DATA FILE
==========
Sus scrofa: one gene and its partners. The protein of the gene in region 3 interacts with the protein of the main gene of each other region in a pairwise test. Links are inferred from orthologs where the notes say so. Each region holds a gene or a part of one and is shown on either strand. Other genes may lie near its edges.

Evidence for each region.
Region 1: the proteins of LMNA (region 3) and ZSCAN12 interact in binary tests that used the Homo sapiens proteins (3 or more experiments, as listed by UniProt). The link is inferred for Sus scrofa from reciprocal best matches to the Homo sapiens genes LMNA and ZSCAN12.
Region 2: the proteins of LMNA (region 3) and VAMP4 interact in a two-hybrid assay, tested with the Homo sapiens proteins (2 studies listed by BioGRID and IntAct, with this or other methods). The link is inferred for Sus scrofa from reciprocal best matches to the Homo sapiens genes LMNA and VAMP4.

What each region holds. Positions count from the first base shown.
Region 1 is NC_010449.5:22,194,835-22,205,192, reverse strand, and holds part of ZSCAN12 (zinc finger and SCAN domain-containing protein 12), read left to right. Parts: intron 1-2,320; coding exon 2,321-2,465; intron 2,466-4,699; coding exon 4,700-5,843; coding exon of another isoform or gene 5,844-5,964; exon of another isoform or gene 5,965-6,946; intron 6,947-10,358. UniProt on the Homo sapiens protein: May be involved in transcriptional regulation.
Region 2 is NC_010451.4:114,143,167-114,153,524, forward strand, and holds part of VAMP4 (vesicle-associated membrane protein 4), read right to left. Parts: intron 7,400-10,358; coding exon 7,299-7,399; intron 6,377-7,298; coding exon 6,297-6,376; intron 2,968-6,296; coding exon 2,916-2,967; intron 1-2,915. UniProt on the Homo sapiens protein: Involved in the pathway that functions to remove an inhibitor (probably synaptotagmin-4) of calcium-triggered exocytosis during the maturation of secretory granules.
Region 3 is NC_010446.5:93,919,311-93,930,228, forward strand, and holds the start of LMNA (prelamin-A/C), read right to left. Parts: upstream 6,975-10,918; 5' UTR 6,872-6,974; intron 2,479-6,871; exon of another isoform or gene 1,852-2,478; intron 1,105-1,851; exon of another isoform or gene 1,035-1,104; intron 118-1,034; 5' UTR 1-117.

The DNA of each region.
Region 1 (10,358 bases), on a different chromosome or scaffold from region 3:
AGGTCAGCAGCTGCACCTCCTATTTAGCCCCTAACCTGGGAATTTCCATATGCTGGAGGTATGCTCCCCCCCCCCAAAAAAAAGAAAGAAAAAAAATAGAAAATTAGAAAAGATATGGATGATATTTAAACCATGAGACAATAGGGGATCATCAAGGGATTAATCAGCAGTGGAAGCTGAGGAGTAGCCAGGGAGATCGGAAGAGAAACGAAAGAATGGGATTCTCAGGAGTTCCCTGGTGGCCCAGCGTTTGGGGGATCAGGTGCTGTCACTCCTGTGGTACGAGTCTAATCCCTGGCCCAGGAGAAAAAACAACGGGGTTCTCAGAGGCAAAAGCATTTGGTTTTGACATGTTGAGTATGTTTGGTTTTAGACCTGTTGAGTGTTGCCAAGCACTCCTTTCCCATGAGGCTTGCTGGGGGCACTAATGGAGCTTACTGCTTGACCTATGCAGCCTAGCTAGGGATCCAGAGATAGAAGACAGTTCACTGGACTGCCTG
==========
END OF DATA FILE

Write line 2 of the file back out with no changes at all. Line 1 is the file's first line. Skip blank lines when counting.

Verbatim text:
Evidence for each region.